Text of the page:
Pros and cons

Unions have long been a part of the American labor landscape, making their debut in the 1790s, and exist to protect workers’ rights and advance their interests. Proponents of labor unions provide that unions greatly benefit employees by negotiating for better wages and benefits, demanding safer working conditions, and limiting work hours. In 2022, the Bureau of Labor Statistics reported that non-union workers had median income levels that were 85% of those workers in labor unions. In a 2021 Vinepair article about the one-year anniversary of Anchor Brewing’s labor unionization, Robert Salgado, an employee of Anchor, said “for me, it was more beneficial, because I got a pay raise…I think it helped out a lot of my coworkers too…now they actually have a little more money in their pockets. I think it helps. It’s on its way to being enough, With future contracts in the years to come, it will get to being enough. I can say [the pay increase] has made life easier, and more attainable.”

Critics of unionization argue that union contracts make it difficult to fire unproductive workers, that they increase long-term costs, and create a layer of bureaucracy that hinders communication. Unions are also not free for employees in that they usually charge annual union dues to members. Jon Hyman, a partner in the Employment & Labor Practice of Wickens Herzer Panza and the co-founder of their craft beer group program, is unapologetically anti-union, but fights for “workplace management that focuses on positive culture and positive treatment of workers.” He firmly believes that unions 1) promote and protect the lowest common denominator, 2) promote and protect the collective over the needs of the individual, 3) prioritize longevity over merit, 4) replace one business with another, 5) create an “us versus them” attitude amongst workers and the company, and 6) nothing in the employer-employee relationship is supposed to be equal.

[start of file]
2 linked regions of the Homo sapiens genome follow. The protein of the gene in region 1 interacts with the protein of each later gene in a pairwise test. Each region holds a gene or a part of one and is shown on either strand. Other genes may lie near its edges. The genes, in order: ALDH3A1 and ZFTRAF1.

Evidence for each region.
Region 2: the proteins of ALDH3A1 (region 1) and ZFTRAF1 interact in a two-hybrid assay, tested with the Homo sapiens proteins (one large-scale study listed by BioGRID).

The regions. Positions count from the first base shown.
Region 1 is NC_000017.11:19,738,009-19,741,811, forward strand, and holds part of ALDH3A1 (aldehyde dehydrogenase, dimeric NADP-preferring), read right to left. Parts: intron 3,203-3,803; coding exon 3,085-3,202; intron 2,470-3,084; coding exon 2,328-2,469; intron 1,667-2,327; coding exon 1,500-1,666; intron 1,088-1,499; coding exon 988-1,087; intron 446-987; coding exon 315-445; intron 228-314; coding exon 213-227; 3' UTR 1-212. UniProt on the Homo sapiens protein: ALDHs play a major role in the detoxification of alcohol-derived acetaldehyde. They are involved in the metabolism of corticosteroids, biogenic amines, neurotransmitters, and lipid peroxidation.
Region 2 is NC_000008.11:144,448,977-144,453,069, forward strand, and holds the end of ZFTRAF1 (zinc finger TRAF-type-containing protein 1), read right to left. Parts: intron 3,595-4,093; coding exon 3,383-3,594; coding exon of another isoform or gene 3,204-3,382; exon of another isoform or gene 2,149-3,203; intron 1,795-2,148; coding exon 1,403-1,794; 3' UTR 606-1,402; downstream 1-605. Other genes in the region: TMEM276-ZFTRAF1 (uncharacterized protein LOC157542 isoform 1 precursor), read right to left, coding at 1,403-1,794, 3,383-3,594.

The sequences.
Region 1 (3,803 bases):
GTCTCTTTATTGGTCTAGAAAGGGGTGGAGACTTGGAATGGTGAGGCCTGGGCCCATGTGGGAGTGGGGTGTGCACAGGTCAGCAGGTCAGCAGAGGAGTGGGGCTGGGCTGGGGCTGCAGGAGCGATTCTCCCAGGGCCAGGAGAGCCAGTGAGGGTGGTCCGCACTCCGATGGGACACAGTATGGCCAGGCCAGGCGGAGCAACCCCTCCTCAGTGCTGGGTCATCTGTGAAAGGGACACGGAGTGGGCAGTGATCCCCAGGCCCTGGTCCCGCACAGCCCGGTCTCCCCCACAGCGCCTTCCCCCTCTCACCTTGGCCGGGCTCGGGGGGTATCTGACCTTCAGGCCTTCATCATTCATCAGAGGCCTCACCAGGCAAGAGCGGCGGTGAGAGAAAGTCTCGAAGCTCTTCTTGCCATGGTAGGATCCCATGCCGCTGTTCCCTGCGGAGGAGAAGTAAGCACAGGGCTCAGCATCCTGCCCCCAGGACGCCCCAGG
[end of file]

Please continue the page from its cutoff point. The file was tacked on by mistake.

Are unions good for craft beer?

Whether or not unionization is good for the craft brewing industry is still up for debate. As industries grow there will be growing pains. 2018 brought a record number of brewery openings. In the 2020 study Beer Serves America from the Beer Institute, the beer industry contributed over 2 million jobs and $331 billion to the US economy. Yet most brewery workers earn less than a living wage in their state of residence, especially in the craft brewing segment where jobs are typically viewed as too hip to pay competitively. The lack of opportunities for underrepresented communities and an acute problem with sexual misconduct and harassment in the craft beer industry has also caused rifts between employees and management. And while there are many craft beer organizations that have extremely content workforces, large mergers and acquisitions over the past few years have raised questions of who is actually in charge that could take those benefits away at the drop of a hat. Not to mention the cliche elephant in the room – the pandemic, which claimed more than half a million jobs and equated to more than $21 billion in lost wages according to the Beer Institute. “I probably would be out of a job right now if we didn’t have our union contract,” said Blake Dahlstrom, a brewery lab technician and one of Anchor Union’s four shop stewards in a 2021 article for Vinepair.

Unionized Beer Organizations